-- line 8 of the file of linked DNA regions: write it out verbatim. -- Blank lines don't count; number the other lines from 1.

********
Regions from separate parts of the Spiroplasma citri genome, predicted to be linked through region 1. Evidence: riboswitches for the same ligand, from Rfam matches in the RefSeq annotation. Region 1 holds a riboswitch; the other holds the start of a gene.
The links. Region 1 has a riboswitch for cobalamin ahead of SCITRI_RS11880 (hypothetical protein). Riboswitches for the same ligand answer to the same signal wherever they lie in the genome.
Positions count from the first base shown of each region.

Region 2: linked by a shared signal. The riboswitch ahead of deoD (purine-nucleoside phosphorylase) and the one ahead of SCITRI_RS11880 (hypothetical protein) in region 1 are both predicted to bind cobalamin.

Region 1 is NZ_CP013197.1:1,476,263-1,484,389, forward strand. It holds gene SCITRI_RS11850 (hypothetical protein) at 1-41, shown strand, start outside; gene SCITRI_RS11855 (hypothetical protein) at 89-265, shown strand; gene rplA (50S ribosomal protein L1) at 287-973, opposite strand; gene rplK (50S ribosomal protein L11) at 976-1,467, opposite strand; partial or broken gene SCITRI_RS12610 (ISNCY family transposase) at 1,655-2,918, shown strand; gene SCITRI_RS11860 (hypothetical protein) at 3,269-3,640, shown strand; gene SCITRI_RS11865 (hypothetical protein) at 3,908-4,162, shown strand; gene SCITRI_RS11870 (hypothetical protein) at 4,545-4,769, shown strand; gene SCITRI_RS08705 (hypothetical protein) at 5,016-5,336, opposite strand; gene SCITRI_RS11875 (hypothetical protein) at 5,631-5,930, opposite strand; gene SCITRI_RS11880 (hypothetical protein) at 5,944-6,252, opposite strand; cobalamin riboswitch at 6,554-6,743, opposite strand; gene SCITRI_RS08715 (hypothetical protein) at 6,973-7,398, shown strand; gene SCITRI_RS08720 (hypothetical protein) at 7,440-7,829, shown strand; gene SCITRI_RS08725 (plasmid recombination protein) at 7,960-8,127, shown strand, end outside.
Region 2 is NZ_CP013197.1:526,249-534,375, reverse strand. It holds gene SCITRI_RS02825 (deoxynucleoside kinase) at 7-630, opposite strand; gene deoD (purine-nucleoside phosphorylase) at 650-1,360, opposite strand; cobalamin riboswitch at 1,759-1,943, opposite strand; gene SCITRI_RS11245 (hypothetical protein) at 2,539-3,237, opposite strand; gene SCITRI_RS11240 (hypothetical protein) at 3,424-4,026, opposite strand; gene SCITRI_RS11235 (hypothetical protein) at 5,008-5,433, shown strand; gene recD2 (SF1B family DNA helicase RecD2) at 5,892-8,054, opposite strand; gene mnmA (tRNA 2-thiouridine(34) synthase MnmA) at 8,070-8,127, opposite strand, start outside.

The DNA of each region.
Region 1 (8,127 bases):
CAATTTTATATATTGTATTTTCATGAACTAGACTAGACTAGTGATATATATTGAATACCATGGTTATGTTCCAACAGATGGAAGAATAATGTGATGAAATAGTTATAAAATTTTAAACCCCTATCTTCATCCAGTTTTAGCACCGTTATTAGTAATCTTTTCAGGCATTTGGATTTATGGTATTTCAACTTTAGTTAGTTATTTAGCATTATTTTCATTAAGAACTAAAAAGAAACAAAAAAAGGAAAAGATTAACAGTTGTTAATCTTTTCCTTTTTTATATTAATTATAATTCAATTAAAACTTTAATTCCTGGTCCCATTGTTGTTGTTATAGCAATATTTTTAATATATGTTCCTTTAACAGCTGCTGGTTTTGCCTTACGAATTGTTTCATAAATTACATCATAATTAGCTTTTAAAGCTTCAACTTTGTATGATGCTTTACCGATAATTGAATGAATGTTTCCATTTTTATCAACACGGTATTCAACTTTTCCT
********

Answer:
Region 1 (8,127 bases):